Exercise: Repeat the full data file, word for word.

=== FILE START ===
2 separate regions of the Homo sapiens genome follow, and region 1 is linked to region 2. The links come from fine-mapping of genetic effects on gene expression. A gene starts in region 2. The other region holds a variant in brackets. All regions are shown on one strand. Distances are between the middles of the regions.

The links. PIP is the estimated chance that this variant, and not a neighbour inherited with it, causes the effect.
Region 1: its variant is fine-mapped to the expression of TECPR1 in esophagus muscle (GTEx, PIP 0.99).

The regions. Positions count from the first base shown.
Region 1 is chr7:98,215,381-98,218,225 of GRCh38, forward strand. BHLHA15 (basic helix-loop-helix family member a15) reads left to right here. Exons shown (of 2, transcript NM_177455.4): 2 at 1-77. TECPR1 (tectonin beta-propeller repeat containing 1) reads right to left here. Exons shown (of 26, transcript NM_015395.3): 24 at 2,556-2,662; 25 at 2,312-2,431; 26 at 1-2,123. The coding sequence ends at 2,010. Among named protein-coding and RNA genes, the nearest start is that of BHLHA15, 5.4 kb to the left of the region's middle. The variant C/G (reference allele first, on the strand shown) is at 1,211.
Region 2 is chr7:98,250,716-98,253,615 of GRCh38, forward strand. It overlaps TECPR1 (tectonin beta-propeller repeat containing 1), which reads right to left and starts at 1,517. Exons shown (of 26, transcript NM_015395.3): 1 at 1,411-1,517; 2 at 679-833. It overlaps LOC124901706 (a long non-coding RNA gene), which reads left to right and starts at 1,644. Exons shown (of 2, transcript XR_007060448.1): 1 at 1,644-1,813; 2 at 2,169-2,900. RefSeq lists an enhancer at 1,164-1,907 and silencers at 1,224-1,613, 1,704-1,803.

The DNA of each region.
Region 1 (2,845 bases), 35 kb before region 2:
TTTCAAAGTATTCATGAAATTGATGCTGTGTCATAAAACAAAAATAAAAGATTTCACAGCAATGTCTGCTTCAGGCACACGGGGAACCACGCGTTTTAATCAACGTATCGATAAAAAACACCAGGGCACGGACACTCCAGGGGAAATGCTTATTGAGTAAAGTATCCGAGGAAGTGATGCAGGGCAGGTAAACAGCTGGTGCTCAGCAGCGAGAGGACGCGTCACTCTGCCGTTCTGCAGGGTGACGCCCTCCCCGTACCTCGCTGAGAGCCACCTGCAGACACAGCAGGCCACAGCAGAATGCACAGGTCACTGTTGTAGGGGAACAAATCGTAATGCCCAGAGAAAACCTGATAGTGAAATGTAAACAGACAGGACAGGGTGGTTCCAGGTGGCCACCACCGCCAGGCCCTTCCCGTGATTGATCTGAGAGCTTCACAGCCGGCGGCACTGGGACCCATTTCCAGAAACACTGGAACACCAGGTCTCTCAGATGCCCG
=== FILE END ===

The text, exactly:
2 separate regions of the Homo sapiens genome follow, and region 1 is linked to region 2. The links come from fine-mapping of genetic effects on gene expression. A gene starts in region 2. The other region holds a variant in brackets. All regions are shown on one strand. Distances are between the middles of the regions.

The links. PIP is the estimated chance that this variant, and not a neighbour inherited with it, causes the effect.
Region 1: its variant is fine-mapped to the expression of TECPR1 in esophagus muscle (GTEx, PIP 0.99).

The regions. Positions count from the first base shown.
Region 1 is chr7:98,215,381-98,218,225 of GRCh38, forward strand. BHLHA15 (basic helix-loop-helix family member a15) reads left to right here. Exons shown (of 2, transcript NM_177455.4): 2 at 1-77. TECPR1 (tectonin beta-propeller repeat containing 1) reads right to left here. Exons shown (of 26, transcript NM_015395.3): 24 at 2,556-2,662; 25 at 2,312-2,431; 26 at 1-2,123. The coding sequence ends at 2,010. Among named protein-coding and RNA genes, the nearest start is that of BHLHA15, 5.4 kb to the left of the region's middle. The variant C/G (reference allele first, on the strand shown) is at 1,211.
Region 2 is chr7:98,250,716-98,253,615 of GRCh38, forward strand. It overlaps TECPR1 (tectonin beta-propeller repeat containing 1), which reads right to left and starts at 1,517. Exons shown (of 26, transcript NM_015395.3): 1 at 1,411-1,517; 2 at 679-833. It overlaps LOC124901706 (a long non-coding RNA gene), which reads left to right and starts at 1,644. Exons shown (of 2, transcript XR_007060448.1): 1 at 1,644-1,813; 2 at 2,169-2,900. RefSeq lists an enhancer at 1,164-1,907 and silencers at 1,224-1,613, 1,704-1,803.

The DNA of each region.
Region 1 (2,845 bases), 35 kb before region 2:
TTTCAAAGTATTCATGAAATTGATGCTGTGTCATAAAACAAAAATAAAAGATTTCACAGCAATGTCTGCTTCAGGCACACGGGGAACCACGCGTTTTAATCAACGTATCGATAAAAAACACCAGGGCACGGACACTCCAGGGGAAATGCTTATTGAGTAAAGTATCCGAGGAAGTGATGCAGGGCAGGTAAACAGCTGGTGCTCAGCAGCGAGAGGACGCGTCACTCTGCCGTTCTGCAGGGTGACGCCCTCCCCGTACCTCGCTGAGAGCCACCTGCAGACACAGCAGGCCACAGCAGAATGCACAGGTCACTGTTGTAGGGGAACAAATCGTAATGCCCAGAGAAAACCTGATAGTGAAATGTAAACAGACAGGACAGGGTGGTTCCAGGTGGCCACCACCGCCAGGCCCTTCCCGTGATTGATCTGAGAGCTTCACAGCCGGCGGCACTGGGACCCATTTCCAGAAACACTGGAACACCAGGTCTCTCAGATGCCCG